Transportation at the Core of Economic Prosperity

By James Wolfe, PE

Transportation investments provide mobility for people and goods, building economic vitality for both businesses and communities. Businesses expect that the transportation system will provide for the efficient and reliable delivery and distribution of goods and services to all markets, and that it will serve employer needs for recruitment and retention of a high-quality workforce. People want to live and work in places with a high quality of life, including reasonable commutes.

Transportation mobility in southeast Florida is currently at a crossroads where the conditions and solutions of the past cannot continue with reasonable results. We must make different choices. The big issues include:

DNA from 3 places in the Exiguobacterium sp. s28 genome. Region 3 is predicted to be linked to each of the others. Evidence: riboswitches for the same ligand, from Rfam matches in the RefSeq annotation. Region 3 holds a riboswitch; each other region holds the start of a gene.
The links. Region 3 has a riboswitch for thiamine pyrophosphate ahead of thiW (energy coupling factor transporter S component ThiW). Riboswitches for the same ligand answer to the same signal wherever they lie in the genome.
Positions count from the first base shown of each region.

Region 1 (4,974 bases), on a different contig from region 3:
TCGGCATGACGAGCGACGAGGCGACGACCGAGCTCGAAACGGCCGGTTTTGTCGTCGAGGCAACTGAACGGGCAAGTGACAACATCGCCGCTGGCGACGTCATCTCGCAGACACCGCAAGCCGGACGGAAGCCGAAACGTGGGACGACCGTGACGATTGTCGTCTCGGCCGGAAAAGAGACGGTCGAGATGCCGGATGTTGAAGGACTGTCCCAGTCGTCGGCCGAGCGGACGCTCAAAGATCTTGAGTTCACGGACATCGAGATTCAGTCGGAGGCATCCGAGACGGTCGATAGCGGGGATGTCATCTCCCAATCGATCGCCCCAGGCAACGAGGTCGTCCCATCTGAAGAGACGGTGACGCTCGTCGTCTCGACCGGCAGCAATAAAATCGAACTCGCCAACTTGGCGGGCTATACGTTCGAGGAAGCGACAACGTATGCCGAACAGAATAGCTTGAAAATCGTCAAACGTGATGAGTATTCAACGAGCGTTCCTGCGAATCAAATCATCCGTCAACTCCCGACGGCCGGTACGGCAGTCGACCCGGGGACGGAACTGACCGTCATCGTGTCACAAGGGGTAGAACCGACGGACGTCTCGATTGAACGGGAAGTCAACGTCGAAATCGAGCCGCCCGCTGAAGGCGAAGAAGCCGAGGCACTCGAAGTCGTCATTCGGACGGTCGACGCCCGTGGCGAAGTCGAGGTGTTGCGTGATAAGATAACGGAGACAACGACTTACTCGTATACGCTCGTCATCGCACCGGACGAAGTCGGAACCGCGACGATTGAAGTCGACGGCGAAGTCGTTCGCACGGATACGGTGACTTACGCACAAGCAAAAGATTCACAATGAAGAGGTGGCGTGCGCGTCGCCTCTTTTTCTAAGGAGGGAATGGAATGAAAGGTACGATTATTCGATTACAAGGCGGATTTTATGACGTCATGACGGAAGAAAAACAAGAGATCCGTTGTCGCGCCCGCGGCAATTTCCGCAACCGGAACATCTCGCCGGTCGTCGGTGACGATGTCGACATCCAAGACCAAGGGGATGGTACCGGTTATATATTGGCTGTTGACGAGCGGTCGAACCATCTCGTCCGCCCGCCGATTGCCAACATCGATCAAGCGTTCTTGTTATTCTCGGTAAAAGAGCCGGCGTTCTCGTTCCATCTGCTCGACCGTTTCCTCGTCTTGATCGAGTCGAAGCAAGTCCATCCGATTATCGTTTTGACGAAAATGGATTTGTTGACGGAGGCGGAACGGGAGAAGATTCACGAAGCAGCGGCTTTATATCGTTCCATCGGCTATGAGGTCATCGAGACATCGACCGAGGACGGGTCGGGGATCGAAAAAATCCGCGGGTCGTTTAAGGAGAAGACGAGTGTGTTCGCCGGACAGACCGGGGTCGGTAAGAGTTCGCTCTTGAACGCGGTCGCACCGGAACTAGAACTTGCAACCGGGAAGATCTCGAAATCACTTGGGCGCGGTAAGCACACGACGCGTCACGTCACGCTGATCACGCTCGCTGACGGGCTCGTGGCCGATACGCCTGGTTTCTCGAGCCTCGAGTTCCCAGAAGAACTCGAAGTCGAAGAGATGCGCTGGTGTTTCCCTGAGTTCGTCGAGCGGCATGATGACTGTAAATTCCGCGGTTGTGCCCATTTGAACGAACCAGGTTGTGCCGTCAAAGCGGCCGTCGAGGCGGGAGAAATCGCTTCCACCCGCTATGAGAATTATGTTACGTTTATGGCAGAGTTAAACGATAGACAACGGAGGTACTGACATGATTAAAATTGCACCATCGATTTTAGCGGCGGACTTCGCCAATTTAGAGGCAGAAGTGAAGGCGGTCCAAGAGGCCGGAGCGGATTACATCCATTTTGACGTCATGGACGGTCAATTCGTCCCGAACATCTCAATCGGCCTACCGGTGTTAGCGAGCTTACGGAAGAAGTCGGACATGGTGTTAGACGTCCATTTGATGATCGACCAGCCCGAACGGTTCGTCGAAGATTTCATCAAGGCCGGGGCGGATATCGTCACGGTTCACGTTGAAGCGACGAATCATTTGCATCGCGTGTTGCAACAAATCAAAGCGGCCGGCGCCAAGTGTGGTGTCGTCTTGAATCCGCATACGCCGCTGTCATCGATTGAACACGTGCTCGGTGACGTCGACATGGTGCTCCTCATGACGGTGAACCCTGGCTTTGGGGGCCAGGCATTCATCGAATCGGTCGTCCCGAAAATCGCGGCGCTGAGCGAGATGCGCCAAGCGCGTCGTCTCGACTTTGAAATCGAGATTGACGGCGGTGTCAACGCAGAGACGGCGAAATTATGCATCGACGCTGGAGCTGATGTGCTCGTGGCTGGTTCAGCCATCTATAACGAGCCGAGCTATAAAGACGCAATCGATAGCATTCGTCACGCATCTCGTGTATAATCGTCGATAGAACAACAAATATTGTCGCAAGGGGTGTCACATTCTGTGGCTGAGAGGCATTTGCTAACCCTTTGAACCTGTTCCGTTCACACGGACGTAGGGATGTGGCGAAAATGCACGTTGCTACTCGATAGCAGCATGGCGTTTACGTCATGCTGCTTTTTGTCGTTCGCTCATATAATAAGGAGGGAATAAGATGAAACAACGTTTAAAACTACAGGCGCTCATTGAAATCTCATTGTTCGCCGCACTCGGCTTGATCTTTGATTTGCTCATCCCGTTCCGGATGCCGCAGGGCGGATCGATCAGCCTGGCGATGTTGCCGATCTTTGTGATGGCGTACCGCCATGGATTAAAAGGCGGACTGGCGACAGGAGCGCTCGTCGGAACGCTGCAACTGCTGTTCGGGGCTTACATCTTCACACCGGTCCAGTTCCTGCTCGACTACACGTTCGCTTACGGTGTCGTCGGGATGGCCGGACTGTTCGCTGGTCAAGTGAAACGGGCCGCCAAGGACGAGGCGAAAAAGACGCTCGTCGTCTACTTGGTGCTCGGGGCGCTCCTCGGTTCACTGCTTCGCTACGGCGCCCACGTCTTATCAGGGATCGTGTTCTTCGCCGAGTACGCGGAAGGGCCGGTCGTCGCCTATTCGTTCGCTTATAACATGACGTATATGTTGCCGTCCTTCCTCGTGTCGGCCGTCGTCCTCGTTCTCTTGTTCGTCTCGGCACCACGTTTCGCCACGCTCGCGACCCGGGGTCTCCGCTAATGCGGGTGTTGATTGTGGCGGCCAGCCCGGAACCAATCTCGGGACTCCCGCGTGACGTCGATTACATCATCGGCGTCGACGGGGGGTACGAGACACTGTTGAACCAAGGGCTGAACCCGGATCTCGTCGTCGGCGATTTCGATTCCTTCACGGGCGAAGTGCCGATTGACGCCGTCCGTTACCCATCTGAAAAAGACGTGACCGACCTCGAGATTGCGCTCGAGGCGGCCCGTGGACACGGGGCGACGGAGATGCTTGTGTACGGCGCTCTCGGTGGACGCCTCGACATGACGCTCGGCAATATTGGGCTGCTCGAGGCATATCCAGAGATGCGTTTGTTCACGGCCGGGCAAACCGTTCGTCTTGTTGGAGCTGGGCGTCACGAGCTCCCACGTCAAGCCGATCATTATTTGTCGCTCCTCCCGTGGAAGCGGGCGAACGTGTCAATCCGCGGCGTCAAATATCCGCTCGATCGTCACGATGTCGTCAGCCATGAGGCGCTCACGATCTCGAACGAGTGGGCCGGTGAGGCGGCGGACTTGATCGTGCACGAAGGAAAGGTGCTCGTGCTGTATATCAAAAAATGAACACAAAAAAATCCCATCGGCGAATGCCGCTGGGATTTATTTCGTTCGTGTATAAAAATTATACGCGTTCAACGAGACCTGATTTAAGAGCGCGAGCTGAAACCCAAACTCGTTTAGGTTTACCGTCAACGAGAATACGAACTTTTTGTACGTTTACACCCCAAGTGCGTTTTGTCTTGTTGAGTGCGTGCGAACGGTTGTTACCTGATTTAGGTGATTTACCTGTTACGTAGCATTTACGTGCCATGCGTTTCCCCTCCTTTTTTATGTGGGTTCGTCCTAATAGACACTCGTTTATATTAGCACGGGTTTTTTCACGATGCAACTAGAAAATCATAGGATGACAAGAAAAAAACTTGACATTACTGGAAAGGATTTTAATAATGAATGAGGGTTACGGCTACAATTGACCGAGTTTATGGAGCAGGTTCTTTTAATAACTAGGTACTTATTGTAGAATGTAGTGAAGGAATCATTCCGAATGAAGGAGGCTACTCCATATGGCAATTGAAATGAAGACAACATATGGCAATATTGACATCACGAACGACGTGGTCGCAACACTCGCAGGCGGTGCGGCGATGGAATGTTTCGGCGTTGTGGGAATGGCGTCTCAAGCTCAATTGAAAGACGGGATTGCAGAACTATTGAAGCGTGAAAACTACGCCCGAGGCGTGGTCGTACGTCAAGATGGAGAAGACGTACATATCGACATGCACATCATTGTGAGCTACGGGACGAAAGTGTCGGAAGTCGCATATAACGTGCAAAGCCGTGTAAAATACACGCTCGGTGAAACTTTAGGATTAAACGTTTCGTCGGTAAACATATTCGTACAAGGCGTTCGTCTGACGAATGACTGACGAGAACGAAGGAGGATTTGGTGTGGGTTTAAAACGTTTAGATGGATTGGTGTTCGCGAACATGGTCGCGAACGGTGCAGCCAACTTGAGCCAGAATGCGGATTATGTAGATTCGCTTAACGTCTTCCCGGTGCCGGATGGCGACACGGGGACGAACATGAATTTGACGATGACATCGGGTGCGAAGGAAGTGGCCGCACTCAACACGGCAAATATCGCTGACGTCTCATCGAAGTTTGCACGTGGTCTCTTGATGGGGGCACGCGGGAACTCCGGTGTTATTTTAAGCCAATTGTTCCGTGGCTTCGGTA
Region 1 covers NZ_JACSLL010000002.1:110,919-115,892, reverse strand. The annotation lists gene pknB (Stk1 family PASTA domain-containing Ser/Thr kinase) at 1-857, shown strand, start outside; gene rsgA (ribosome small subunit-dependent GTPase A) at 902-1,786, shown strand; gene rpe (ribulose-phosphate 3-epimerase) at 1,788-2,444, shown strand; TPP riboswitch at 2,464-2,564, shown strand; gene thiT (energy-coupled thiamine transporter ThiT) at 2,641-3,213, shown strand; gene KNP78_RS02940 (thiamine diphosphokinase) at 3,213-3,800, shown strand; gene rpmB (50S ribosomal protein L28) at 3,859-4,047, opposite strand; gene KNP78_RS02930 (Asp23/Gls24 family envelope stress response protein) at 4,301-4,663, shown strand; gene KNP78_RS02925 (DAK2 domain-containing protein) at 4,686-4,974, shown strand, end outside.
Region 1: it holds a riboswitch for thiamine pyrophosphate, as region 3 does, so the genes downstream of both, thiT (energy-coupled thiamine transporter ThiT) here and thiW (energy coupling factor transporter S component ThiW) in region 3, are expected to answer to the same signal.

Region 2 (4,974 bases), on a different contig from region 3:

• The primary transportation funding source, the gas tax, is failing as fuel economy improves and tax receipts fall.
  • Population is increasing about ten times as fast as we expect to add high- ways. Our most developed areas have limited room for roadway widening.
  • Premium transit is hampered by a shortage of local funding for operating subsidy and by development patterns that do not create enough density to support transit ridership.

A solution is to optimize our highway capacity while increasing the portion of trips that use other modes. On the highway side we are adding an Express Lane network to our limited access highways and are using advanced traffic management methods called Transportation Systems Management and Operations. This highway approach will fail to maintain mobility unless we also increase premium transit options including express buses, commuter rail, and street cars which create better options for getting between home, jobs and stores. Premium transit will support denser land uses, which will be vital to making that transit a success.

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